New at Rosetta Stones: Mount St. Helens Gets Shaken, Geologists Get Stirred »« FreethoughtBlogs Just Got That Much More Awesome

Mystery Flora Sequel: Les Fleurs Assez Jaunes

So, yesterday, I threw you a challenge: identify a flower from a mere bud.

Bonus Mystery Flower

And the winner is: aspidoscelis, who was the first to realize this is the genus Mimulus. I knew you guys could do it!

Mimulus I

These are the flowers that started us on the road to mystery flora, actually. Remember when you guys corrected my misidentification and begged for more flowers? Yep. And we’ve enjoyed the hell out of it, haven’t we? I’m glad you all enjoy these posts, because it gives me an excuse for my floral photography.

Mimulus II

I’m having no luck tracking down the exact species, and I haven’t got time to pursue it. Hopefully, someone here will recognize which these are, and then we can entertain ourselves with trivia. I did, however, find several species that like basalt flows, so it looks like a trip to eastern Washington in search of monkeyflowers is in order. I also wish to track down our rare native species, Mimulus washingtonensis.

Monkeyflower hunters might want to peruse this site for our current suspect.

Mimulus III

Yes, I went a bit nuts photographing these. I love them. Love love love. I love their shape, and their strange leaves, and their red spots, and their little hairs. I love how different they are from the usual types of flora. I love how macro mode loves them.

Mimulus IV

They’re slightly exotic, yet quite friendly. And they certainly add interest to a place filled with green everything.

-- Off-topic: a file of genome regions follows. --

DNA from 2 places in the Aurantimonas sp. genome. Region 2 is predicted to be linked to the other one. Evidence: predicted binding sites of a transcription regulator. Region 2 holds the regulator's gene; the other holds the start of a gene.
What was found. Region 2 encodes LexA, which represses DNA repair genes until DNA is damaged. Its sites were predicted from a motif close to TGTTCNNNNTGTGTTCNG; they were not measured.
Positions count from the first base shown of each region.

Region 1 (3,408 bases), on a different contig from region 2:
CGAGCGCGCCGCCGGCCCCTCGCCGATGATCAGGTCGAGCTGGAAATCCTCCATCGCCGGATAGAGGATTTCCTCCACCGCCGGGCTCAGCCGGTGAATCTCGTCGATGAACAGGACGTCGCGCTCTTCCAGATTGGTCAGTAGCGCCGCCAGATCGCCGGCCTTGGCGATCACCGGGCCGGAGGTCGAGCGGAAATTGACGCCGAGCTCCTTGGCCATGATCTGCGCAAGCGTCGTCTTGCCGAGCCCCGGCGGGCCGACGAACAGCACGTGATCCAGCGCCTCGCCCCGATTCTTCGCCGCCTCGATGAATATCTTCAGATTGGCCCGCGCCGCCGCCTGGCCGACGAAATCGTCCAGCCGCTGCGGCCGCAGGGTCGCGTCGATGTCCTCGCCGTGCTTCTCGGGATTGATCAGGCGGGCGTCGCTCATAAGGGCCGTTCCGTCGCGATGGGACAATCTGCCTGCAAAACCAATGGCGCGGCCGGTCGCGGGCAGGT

Mimulus V

And they seem rather sociable. Well, I suppose most wetland plants have to be. Everything’s crowded in, ten thousand things trying to grow in one spot, so you don’t tend to get loners. And sometimes, three sorts of flowers at once budge in petal-by-sepal, like friends crowding into a photo booth.

Tres Amigas

Okay, yes, they’ve kinda squashed our Ranunculus down towards the bottom, there, but still, everybody’s in the frame. And moments like this, when you find a tangled bank of endless forms most beautiful, you really have one of those sublime moments where hanging out with the results of billions of years of evolution make you delighted to be alive.

Unless, of course, you suffer from allergies, in which case, you might want to admire from afar.

Comments

  1. says

    Unless, of course, you suffer from allergies, in which case, you might want to admire from afar.
    Just as a general rule, if the flower is attractive, it’s pollen is vectored biotically. You generally don’t even notice wind pollinated flowers, the ones that affect your allergies, because they don’t waste energy on attractive parts and make more pollen instead.